[Haskell-cafe] naturally, length :: a -> Int

Ben Franksen ben.franksen at online.de
Fri Mar 5 13:50:00 UTC 2021

Am 04.03.21 um 14:17 schrieb Olaf Klinke:
>> Am 03.03.21 um 16:17 schrieb Olaf Klinke:
>>> I like the idea that Johannes Waldmann and Jaro Reinders brought up: 
>>> Why is length :: Foldable a => a -> Int so convenient? Short answer:
>>> Because of "affine" things like `availableSpace - length xs'.
>>> There are indeed two types involved here, as the foundation package
>>> points out: relative offsets (like a tangent space?) and absolute
>>> counts. Think of NominalDiffTime versus UTCTime, or the two
>>> interpretations of vectors as points/movements in space. 
>>> In this light one could regard the current length as 
>>> "the relative offset of the end of the list" which can readily be
>>> subtracted from another relative offset. In mathematical terms: Int the
>>> free group over the monoid of cardinal lengths.
>> Hm, interesting point.
>> If we do embrace that viewpoint, then I'd say we should go all the way
>> and interpret indices modulo (non-negative) structure size! This makes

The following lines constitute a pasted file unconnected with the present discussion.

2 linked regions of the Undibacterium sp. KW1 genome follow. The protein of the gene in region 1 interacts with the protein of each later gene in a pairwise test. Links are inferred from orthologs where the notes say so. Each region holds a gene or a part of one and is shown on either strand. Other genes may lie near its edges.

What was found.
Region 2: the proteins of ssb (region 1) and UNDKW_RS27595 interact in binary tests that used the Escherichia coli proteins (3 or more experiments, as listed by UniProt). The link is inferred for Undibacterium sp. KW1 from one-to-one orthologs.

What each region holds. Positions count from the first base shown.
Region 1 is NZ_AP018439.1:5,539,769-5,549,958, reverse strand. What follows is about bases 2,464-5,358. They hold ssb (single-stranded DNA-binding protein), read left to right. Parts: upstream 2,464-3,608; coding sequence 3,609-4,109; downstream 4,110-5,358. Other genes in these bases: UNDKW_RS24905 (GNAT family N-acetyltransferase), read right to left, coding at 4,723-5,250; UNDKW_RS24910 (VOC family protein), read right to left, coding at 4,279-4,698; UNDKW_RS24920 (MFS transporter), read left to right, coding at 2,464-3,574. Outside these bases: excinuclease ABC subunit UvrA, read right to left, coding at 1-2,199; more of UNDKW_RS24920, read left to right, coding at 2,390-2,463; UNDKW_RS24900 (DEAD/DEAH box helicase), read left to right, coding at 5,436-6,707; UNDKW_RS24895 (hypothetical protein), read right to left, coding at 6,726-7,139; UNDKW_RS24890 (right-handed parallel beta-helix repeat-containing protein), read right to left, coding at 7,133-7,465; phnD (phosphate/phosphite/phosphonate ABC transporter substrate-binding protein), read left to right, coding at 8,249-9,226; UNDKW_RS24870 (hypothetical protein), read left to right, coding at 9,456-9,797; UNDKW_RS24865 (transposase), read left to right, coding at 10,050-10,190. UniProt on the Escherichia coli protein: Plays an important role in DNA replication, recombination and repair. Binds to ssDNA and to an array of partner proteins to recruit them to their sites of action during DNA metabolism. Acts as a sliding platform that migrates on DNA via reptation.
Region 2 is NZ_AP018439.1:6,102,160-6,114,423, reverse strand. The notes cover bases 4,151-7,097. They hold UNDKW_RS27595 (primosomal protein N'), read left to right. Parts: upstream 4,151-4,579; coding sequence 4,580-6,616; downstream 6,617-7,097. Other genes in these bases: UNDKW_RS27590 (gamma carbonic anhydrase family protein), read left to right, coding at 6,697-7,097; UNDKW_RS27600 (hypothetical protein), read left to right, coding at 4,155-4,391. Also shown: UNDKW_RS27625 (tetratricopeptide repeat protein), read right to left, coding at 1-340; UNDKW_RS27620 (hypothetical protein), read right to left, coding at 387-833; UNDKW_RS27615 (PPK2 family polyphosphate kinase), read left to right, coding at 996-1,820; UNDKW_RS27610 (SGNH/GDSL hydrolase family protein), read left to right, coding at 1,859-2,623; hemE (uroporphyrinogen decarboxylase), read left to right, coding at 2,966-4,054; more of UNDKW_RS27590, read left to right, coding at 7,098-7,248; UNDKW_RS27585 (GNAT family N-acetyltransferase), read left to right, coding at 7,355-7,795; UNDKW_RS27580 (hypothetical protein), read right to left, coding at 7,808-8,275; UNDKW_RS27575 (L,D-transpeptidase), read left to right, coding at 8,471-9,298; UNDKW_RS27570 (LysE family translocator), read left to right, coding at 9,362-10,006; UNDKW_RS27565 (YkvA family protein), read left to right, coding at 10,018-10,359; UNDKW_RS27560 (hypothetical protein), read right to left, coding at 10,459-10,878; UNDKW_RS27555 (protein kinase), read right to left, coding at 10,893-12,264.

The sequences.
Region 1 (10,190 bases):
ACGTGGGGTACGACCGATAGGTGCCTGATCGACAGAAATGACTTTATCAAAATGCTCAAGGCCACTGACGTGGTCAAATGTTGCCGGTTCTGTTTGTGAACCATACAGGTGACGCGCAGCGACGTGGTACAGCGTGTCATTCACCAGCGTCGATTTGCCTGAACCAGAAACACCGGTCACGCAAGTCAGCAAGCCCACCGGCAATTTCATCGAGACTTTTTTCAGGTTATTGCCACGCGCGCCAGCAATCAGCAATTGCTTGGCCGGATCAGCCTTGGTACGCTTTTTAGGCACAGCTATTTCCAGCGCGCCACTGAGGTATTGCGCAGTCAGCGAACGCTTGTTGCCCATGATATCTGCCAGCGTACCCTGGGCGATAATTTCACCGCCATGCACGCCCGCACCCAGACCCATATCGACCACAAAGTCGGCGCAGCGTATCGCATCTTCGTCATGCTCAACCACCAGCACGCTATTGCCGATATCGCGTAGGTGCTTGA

>> (safe) indexing total (for non-empty structures) and allows things like
>> xs !! (-1) == last xs as in Perl and some other languages. Unsafe
>> indexing (as in the vector package) could remain as is for performance
>> critical code.
>> Cheers
>> Ben
> I like Haskell particularly for not being like Matlab, where virtually
> any well-bracketed indexing syntax does produce a result, but not
> necessarily what you intended or expected.

Okay, so you expect the result of

  list !! (-1)
  vector ! (-1)

to be bottom a.k.a. "error: index out of range".

Whether a non-result like that corresponds closer to what you expected
or intended depends pretty much on your expectations and intentions.
Indexing modulo size/length is well-defined, logically sound, easy to
understand and remember, and therefore (IMHO) very practical. Of course

> Besides, for some structures
> length is expensive but index is not so much, so I wonder whether one
> can modulo-index into a lazy container without evaluating its entire
> spine.

One cannot, naturally, index into a list with a negative index or with
one that is greater than or equal to the length w/o evaluating its
entire spine. So what? If you write

  "abc" !! 3

this will throw an error nowadays, but only after traversing the full
spine. Now you may argue that

  [0..] !! (-1)

at least crashes immediately, whereas with my proposal it would first
eat up all your memory. Okay, not so nice. However, note that replacing
Int with Word for size/length/indexing has exactly the same
disadvantage, e.g. with

  [0..] !! (0 - 1)


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